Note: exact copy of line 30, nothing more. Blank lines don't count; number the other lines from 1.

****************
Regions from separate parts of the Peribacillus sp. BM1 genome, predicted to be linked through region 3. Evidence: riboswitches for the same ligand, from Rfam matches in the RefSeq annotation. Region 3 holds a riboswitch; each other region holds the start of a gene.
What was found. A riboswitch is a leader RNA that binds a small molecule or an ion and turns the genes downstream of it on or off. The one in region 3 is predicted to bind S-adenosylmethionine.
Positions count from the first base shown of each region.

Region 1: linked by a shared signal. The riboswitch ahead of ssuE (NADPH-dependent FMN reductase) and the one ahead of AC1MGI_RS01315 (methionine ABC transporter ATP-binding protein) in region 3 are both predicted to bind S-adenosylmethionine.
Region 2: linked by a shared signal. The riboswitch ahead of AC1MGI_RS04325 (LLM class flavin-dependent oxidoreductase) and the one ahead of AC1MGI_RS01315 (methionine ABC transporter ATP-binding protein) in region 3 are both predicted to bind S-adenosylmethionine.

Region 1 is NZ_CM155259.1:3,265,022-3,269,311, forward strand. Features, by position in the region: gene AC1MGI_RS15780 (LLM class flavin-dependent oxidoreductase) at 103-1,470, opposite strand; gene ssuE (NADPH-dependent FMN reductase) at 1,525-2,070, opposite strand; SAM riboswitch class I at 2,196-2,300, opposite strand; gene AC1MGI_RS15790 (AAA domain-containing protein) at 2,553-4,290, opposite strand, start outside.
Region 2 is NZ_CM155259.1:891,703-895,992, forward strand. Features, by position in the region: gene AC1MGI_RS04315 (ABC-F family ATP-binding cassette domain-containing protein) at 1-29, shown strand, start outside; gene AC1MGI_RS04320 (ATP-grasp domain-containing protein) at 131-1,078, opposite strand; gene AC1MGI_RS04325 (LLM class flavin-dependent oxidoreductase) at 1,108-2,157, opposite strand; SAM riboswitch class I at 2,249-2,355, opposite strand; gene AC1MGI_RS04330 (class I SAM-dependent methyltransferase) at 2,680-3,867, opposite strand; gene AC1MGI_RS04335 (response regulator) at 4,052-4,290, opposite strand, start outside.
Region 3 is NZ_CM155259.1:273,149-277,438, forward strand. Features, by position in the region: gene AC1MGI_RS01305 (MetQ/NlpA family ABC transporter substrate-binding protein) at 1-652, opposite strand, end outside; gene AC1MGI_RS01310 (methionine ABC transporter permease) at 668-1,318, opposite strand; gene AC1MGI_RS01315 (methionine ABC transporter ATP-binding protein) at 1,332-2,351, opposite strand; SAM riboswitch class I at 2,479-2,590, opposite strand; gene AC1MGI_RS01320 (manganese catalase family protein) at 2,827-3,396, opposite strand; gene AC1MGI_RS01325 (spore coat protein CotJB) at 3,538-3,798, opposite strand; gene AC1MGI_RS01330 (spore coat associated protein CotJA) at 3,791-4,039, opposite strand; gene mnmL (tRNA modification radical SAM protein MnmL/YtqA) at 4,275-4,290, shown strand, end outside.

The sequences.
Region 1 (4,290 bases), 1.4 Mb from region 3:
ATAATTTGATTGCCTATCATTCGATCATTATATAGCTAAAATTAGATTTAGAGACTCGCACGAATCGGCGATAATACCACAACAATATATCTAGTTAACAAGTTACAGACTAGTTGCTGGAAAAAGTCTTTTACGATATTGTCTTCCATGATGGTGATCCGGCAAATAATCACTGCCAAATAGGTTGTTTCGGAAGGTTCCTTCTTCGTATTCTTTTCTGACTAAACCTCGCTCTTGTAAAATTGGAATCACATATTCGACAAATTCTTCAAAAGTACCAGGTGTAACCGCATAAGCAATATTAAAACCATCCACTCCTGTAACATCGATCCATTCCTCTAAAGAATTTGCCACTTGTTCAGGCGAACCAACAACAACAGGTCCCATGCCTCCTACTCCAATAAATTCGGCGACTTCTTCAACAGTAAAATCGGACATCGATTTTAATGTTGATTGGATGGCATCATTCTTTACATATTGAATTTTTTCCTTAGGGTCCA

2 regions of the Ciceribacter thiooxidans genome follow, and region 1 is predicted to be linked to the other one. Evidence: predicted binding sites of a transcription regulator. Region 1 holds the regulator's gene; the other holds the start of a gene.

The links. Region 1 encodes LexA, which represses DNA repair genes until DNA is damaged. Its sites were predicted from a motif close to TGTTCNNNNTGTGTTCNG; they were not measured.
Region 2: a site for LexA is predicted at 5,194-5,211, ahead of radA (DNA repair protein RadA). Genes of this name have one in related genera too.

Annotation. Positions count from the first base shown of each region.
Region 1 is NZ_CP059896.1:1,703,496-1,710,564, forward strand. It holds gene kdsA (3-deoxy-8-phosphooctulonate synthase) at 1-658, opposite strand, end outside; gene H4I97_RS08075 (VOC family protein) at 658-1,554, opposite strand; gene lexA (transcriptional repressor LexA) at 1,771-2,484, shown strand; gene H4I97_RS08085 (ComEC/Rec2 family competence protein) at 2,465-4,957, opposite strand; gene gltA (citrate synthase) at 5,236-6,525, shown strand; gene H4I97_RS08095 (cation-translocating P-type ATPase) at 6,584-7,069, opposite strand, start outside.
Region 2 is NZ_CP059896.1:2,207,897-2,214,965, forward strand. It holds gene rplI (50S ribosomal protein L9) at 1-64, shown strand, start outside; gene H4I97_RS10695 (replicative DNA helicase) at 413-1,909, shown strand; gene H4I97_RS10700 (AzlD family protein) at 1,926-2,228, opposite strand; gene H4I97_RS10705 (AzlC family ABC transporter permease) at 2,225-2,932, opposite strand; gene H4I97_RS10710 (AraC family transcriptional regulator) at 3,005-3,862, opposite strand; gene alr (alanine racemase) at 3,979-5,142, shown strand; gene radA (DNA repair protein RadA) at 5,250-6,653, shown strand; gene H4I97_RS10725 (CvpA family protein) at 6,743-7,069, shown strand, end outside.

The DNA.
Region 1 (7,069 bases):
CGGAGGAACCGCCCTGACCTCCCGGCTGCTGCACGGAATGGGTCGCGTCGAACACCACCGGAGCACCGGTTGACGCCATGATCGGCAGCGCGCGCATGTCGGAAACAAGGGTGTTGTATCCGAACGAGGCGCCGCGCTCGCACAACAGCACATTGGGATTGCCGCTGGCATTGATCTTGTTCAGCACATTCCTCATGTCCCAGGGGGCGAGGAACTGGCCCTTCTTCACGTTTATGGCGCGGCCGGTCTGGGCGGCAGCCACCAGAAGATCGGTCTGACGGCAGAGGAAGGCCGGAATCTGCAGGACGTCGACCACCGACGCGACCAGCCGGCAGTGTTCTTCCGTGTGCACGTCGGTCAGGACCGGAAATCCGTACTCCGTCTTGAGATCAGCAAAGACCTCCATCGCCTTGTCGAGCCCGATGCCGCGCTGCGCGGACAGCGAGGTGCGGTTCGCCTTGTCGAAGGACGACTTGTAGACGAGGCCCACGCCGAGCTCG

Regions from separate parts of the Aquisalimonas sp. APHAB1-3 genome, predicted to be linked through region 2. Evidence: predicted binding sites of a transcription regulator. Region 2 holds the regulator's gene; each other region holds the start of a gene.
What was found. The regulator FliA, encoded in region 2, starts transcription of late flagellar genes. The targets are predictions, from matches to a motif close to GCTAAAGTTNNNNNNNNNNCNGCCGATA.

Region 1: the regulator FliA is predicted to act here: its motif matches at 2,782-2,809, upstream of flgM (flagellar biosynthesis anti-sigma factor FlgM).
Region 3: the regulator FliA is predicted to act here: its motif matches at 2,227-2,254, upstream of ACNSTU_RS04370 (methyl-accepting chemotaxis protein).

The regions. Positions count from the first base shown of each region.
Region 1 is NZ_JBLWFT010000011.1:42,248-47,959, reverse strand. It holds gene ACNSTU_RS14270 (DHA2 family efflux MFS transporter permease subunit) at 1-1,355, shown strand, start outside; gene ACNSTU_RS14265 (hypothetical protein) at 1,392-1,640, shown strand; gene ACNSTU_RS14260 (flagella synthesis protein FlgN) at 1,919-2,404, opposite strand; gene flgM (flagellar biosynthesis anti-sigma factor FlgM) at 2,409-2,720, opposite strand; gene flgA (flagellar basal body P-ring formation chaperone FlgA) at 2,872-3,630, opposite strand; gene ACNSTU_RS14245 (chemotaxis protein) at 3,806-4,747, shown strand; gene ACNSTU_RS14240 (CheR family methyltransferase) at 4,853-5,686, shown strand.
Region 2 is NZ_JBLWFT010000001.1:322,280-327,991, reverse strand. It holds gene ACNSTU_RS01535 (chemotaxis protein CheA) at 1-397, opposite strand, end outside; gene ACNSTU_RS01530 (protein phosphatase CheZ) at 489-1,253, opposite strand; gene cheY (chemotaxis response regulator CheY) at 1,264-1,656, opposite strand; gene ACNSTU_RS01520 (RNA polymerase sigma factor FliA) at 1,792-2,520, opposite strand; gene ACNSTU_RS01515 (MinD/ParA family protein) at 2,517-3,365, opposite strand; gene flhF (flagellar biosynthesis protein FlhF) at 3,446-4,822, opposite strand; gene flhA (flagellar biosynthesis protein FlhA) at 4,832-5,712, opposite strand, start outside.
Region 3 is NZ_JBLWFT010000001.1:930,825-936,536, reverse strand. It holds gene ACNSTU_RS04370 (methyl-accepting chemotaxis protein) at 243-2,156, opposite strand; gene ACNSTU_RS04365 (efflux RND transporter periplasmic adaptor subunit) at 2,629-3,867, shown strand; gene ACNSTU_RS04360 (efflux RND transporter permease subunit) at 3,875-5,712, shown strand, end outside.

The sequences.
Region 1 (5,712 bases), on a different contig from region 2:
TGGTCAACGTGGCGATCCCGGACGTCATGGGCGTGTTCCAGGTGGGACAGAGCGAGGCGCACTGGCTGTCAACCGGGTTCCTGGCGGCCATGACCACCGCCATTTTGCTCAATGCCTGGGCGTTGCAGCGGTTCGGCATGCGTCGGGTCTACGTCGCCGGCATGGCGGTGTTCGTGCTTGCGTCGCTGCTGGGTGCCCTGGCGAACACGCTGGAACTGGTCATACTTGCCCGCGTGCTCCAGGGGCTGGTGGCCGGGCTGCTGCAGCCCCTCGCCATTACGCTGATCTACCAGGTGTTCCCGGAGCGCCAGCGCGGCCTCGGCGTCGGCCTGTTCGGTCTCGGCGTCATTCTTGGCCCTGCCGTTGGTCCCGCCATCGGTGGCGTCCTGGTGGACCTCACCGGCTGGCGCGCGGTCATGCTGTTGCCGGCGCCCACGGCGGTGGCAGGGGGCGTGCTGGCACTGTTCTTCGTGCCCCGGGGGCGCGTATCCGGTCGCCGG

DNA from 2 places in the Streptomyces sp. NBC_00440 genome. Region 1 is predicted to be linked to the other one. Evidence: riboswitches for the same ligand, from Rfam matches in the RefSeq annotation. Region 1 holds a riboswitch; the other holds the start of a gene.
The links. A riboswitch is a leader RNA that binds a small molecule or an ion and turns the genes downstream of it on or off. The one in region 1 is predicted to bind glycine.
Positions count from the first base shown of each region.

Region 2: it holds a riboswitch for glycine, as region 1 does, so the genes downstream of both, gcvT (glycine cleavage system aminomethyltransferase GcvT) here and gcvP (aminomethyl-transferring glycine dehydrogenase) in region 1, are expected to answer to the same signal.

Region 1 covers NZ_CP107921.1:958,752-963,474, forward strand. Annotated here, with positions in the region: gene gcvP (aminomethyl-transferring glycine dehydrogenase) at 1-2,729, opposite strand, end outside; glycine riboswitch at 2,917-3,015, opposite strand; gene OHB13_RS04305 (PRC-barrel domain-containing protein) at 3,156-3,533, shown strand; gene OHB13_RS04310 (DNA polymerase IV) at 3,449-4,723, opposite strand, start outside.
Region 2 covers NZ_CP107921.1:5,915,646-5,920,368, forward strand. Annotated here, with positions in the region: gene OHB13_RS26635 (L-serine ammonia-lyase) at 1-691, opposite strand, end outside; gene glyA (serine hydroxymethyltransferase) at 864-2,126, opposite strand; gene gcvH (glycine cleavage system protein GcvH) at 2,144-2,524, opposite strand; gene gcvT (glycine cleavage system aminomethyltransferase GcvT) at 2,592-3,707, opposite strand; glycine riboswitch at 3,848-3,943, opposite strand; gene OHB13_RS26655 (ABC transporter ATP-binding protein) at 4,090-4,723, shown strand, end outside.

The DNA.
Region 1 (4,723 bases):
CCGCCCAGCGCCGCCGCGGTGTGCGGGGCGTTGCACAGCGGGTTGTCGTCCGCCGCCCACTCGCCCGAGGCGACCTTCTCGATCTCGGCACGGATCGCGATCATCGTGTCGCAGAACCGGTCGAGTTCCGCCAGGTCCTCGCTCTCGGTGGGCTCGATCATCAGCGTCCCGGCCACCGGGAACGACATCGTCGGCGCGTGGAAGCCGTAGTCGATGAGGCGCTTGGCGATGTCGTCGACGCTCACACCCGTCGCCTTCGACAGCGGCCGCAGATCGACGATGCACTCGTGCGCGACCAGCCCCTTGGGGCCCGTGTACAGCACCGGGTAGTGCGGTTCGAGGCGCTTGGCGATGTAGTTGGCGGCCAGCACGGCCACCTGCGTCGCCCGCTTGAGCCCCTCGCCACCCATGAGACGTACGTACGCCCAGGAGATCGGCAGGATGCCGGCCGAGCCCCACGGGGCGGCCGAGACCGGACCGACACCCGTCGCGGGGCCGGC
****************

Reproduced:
Region 1 (5,712 bases), on a different contig from region 2: